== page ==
Porto Franco Period

Brodsky Synagogue in OdesaIn 1817, Odesa was granted the status of Porto Franco by Alexander I of Russia. This meant that the city was now a port open to all commercial vessels on equal terms, which naturally boosted international trade and waves of immigration. Jewish diaspora has expanded as well — in the 1840s, there were 12,000 Jews residing in the city, which made up to 20% of the population. The immigrants mostly came from Russia, Germany and Galicia. The latter were soon nicknamed “Brodsky” as many of them came from Brody in the west of Ukraine. In this period, many members of the Jewish community were engaged in grain industry: they worked as intermediaries between the landlords and exporters, agents of bread-baking companies, brokers as well as cashiers and loaders. However, the 1797 city report of the City Magistracy showed that the most part of the newly-arrived Jews lived in poverty, working in Odesa catacombs and port, often in inhumane conditions.

This soon became one of the factors that sparked the blooming of the Jewish criminal world in Odesa. Moreover, the location near the sea, as well as Porto Franco status, paved the way for smugglers, thieves and brothel keepers. The most famous personas live in the folklore and collective memory even nowadays: for instance, one of the most popular Ukrainian TV-series “Once Upon a Time in Odesa” (also called The Life and Adventures of Mishka Yaponchik) depicts the real events and life of the notorious Robin Hood of Odesa Mishka Yaponchik.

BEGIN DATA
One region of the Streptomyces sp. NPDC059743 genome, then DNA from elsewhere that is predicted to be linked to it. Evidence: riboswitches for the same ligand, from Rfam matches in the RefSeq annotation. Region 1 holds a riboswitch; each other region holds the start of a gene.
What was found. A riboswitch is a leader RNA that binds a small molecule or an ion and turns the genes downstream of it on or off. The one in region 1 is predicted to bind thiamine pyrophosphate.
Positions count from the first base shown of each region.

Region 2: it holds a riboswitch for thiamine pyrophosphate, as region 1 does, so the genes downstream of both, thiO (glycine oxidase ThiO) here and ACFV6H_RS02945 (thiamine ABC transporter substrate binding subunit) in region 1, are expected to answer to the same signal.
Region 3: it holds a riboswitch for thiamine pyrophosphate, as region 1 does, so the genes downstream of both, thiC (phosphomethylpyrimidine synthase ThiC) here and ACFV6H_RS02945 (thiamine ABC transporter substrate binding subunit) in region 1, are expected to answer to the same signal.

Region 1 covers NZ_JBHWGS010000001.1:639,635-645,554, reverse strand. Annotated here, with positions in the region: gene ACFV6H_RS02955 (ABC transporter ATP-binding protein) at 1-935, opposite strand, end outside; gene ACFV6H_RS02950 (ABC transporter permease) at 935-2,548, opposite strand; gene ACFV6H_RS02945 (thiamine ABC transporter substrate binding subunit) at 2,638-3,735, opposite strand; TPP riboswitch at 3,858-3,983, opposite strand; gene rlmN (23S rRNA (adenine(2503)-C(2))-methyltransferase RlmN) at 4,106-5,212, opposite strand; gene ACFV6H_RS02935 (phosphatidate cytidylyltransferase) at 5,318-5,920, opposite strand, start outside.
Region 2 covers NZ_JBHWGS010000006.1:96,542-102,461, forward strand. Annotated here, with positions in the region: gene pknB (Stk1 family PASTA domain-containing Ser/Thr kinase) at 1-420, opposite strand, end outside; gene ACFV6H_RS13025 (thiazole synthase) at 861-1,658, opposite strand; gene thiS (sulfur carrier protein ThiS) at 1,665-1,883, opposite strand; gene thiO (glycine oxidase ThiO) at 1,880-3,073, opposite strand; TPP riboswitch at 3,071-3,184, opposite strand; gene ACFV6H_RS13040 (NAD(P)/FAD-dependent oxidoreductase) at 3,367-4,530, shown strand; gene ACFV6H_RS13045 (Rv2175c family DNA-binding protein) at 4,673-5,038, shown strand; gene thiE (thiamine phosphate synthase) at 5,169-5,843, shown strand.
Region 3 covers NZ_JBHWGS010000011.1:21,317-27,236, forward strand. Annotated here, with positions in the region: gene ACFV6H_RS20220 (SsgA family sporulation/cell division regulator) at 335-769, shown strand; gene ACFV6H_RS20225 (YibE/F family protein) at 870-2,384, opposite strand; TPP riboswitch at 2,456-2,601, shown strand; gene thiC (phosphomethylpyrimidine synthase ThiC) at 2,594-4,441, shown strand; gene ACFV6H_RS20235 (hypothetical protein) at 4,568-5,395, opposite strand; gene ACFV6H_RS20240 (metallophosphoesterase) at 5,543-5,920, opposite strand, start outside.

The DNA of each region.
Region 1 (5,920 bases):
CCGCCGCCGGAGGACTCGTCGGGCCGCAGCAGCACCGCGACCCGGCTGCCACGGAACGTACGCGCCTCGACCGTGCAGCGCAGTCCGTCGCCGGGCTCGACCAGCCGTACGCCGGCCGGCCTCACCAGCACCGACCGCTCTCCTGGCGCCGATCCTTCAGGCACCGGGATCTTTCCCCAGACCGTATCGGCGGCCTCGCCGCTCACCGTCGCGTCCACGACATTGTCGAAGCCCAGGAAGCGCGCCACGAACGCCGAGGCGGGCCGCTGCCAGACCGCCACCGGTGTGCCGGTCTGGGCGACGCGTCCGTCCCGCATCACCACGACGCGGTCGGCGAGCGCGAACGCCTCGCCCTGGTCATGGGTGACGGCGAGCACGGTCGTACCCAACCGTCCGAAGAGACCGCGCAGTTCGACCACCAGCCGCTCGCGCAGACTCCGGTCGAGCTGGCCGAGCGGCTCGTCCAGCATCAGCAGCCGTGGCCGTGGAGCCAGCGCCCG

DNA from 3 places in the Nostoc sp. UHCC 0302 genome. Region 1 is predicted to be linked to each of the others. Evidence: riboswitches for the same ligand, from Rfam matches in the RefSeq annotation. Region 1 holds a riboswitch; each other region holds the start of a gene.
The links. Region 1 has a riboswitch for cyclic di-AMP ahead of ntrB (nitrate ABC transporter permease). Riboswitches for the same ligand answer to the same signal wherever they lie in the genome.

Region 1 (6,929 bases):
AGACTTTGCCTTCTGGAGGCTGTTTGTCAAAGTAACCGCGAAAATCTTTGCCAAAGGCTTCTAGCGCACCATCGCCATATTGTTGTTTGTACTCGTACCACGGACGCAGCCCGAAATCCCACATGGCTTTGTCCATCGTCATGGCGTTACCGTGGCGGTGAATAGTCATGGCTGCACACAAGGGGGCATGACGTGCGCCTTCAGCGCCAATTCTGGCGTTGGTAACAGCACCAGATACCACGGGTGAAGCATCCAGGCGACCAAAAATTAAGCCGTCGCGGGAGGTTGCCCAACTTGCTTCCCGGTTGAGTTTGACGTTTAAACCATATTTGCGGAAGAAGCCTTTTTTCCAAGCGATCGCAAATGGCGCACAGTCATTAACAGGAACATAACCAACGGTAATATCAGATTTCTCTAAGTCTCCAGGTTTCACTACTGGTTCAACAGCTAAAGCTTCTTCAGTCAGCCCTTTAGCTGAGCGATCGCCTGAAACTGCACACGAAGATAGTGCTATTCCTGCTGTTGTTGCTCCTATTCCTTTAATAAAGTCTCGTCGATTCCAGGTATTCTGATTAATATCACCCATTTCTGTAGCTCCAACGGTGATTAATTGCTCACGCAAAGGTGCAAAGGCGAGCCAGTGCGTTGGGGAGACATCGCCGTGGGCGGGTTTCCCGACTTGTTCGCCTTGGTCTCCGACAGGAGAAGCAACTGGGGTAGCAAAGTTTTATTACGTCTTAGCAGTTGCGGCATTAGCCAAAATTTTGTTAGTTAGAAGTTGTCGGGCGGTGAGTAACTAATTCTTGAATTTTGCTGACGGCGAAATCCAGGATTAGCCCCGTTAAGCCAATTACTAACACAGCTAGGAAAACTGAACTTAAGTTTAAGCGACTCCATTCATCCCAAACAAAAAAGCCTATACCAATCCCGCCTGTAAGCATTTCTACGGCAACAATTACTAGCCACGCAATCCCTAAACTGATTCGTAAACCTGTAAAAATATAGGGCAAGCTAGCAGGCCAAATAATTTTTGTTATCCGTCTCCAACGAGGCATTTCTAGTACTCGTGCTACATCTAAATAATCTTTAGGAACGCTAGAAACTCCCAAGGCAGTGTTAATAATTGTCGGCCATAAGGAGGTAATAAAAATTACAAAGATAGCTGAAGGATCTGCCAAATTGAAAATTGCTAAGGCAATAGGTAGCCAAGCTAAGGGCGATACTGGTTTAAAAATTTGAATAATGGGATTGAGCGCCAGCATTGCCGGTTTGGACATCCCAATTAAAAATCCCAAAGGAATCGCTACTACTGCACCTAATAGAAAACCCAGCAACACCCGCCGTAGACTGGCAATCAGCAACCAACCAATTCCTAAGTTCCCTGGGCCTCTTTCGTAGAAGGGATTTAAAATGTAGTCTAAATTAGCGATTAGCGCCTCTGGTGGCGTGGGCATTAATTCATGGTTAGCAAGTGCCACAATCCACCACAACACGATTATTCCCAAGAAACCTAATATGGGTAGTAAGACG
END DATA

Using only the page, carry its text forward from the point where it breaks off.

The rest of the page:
Mishka YaponchikPhoto: Yevgeny Tkachuk as Mishka Yaponchik in 2011 TV-series 'Once Upon a Time in Odesa'

Despite enjoying equal privileges and life opportunities, the Jewish diaspora was soon to experience tragedies that spread in Europe like wildfire — pogroms. In fact, Odesa is the first city in the former Russian Empire to live through pogroms, violent attacks on the Jewish population usually supported by the government. In 1821 and 1859, the aggressive part of the local Greek population joined Greek sailors to murder Odesa Jews and loot their property. Unfortunately, the 1821 pogrom was far from being the last throughout the history.

The 20th century and WWII

Homeless kids after pogrom in OdesaPhoto: Jewish children, orphaned and homeless, photographed in Odesa in 1919. These children were left without families and homes as a result of a wave of pogroms in Ukraine in the period following World War One.